Cryoablation and in vivo procedures. Animals were randomized blindly, properly shaven, and anaesthetized by isoflurane inhalation. The tumor area was disinfected with alcohol and subsequently wetted with distilled water. The tip of the liquid nitrogen cryoablation system (CS76; Frigitronics, Shelton, CT) was placed onto the tumor and after proper freeze attachment, treatment was started. During two treatment cycles of ±70 seconds, the tumor and a small strip around it was frozen to less than −100°C. Treatment was considered successful when the whole tumor appeared frozen macroscopically. In Fig. 1B, the ablated tumor was excised, afterwards the skin was seamed by clamps. For antigen monitoring experiments, mice received intratumoral injections of ovalbumin conjugated to Alexa-488 (OVA-Alexa-488; Molecular Probes, Leiden, the Netherlands). Conjugates (20 μg) were injected directly before ablation in 20 μL of PBS. CpG-ODN 1668 (5′-TCCATGACGTTCCTGATGCT-3′; total backbone phosphorothioated; Sigma Genosys, Haverhill, United Kingdom) was used for in vivo immune activation. One hundred micrograms of CpG-ODN in 30 μL of PBS was injected 1 hour after ablation, and divided over three injections in the peritumoral area. In Fig. 3C, 10 × 106 B16OVA cells were lysed by freeze-thaw cycles and injected s.c. with OVA-Alexa, after which similar ablative treatments were done as described above.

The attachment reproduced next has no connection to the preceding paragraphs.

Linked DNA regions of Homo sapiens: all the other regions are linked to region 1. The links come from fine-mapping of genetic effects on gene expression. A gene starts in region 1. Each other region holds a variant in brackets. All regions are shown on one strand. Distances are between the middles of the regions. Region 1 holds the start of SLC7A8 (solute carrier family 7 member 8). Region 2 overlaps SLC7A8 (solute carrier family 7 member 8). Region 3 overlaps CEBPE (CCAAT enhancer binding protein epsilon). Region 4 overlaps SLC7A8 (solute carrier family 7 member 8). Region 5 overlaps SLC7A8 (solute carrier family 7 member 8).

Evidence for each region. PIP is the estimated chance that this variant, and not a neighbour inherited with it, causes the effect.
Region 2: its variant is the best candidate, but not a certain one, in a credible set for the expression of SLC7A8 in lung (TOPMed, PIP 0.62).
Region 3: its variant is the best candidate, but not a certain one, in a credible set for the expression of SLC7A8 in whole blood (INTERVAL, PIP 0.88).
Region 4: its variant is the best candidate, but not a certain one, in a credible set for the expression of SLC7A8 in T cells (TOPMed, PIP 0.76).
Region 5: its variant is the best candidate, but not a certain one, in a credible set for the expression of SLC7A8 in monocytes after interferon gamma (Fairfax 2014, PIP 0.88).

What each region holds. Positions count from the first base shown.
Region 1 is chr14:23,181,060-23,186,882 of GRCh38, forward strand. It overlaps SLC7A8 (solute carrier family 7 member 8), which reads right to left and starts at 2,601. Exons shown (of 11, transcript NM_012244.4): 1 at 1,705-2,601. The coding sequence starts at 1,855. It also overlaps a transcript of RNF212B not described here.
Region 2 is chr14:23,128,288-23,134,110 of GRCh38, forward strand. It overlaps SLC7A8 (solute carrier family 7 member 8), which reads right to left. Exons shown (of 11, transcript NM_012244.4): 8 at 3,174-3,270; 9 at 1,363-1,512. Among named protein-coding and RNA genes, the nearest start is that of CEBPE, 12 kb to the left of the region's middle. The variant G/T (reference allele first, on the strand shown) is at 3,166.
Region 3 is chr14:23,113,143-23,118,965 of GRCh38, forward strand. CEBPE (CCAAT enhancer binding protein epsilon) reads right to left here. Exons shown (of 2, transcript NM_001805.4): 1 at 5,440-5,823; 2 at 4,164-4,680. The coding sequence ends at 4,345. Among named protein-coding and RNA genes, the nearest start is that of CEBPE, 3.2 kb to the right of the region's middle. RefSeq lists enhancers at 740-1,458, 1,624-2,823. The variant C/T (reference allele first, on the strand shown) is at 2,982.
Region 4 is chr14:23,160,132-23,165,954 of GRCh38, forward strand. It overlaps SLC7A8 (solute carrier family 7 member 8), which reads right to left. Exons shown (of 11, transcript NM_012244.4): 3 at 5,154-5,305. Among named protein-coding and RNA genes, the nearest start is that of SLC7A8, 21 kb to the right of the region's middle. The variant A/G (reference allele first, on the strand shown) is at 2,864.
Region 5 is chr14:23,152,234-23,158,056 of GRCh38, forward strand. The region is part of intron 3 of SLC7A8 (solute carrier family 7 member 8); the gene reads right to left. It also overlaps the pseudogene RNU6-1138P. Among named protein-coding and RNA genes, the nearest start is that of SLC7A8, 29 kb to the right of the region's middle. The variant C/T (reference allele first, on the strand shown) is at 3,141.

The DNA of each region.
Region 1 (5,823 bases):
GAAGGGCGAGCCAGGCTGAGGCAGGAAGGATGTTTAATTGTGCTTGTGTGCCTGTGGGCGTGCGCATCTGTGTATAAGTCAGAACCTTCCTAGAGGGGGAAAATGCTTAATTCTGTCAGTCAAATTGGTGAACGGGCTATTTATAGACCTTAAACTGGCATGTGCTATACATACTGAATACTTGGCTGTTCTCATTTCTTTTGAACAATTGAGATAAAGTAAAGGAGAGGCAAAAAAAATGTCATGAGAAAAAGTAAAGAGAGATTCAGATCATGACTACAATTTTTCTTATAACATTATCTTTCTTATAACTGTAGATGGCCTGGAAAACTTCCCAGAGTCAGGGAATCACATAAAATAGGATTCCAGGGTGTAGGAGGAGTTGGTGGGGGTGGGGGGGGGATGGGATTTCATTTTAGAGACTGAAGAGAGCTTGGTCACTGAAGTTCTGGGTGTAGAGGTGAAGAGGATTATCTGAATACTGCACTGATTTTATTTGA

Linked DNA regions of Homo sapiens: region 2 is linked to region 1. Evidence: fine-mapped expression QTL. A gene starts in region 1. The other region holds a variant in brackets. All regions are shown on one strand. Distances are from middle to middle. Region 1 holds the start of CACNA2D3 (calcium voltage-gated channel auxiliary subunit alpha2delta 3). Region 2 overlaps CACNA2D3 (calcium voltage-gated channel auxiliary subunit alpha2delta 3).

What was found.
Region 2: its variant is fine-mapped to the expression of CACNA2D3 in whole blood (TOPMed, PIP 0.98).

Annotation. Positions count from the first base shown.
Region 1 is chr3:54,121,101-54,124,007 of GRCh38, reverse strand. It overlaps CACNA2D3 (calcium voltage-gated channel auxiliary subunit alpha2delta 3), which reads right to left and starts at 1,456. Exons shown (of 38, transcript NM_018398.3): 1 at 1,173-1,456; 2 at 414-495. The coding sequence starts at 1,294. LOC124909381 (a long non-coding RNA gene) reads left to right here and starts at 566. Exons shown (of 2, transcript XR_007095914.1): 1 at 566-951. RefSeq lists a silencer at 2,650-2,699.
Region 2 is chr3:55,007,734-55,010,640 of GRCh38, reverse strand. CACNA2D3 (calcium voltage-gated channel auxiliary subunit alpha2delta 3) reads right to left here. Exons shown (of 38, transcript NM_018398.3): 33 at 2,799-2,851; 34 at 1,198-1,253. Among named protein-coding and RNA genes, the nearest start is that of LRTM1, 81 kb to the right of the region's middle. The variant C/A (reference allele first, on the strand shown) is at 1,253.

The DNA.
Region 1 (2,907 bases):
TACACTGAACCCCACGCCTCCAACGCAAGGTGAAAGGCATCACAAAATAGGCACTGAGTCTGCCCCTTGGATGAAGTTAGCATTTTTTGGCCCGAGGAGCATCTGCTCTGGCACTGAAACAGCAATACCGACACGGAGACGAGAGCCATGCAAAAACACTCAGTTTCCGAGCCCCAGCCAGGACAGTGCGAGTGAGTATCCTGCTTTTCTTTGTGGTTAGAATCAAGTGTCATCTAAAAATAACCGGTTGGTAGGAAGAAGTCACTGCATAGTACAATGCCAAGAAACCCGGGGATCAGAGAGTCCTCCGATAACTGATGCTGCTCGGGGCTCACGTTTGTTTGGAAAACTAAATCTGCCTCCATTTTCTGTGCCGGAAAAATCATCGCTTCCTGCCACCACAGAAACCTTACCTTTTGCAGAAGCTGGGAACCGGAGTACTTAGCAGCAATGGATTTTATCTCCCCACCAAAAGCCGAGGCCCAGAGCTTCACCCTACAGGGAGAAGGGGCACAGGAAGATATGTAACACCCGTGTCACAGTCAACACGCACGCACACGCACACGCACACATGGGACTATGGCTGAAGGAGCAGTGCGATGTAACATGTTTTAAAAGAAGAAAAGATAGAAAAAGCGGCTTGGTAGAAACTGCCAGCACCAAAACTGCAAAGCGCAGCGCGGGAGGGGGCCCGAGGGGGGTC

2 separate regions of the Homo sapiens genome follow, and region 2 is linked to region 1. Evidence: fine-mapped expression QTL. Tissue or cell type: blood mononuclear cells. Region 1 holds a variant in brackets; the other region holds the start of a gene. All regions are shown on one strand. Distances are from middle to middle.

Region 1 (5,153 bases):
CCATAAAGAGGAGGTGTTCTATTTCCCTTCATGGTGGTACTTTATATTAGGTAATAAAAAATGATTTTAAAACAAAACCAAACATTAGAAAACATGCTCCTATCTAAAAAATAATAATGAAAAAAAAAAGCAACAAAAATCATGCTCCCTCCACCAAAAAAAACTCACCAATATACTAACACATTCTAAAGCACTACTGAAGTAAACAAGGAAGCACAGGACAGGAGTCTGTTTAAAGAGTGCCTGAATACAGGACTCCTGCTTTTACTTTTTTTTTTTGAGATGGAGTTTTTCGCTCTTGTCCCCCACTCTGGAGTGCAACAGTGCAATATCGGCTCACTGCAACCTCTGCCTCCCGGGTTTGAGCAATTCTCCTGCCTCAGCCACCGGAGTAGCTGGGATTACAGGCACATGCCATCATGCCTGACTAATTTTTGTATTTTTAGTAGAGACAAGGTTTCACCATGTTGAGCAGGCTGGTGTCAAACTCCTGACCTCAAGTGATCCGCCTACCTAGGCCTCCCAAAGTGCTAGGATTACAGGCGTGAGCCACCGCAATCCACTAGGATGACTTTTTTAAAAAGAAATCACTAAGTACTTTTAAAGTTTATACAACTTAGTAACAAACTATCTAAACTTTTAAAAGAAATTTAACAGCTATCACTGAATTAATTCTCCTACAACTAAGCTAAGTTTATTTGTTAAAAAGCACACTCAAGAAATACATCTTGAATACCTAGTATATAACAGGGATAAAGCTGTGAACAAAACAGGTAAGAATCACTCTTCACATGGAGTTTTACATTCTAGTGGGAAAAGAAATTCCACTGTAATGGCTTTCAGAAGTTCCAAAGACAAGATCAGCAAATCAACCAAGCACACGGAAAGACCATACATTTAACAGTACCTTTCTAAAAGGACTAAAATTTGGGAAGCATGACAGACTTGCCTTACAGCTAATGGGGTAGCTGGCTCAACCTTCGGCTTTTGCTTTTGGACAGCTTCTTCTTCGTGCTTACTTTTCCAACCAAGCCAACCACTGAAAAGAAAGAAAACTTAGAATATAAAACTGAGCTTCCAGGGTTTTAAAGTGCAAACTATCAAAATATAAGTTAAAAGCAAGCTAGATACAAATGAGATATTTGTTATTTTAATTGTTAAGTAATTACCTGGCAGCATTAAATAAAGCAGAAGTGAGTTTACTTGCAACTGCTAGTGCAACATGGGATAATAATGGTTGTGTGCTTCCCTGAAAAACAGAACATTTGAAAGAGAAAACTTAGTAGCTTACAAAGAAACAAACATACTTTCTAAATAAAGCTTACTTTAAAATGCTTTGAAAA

Magnetic bead cell sorting and flow cytometric analysis. For antigen uptake experiments, draining lymph nodes from five to eight mice were pooled, and after crushing, dissociation in DNase/collagenase/EDTA, and passage through nylon mesh (25), cells were counted and sorted by standard MACS isolation with a MACS Midi column. Positive selection of DCs was done using CD11c beads (clone N418; Miltenyi Biotec, Bergisch Gladbach, Germany), whereas negative selection/enrichment was done on the CD90 T cell marker (Thy1.2, 30.H12; Miltenyi Biotec). Sorts were verified by CD3e or CD11c (HL3) staining (data not shown) and cell counts were obtained by manual counting using trypan blue exclusion. Subsequently, cells were stained and analyzed on a FACSCalibur system (BD Biosciences, Franklin Lakes, NJ) with CELLQuest software. Staining was done using the following monoclonal antibodies: CD11c-APC (HL3), CD8b-FITC (53-5.8), CD3e-PE (17-A2), biotinylated CD80 (1G10), biotinylated CD86 (GL-1), and streptavidin-PE. All antibodies were purchased from BD PharMingen (Alphen a/d Rijn, the Netherlands).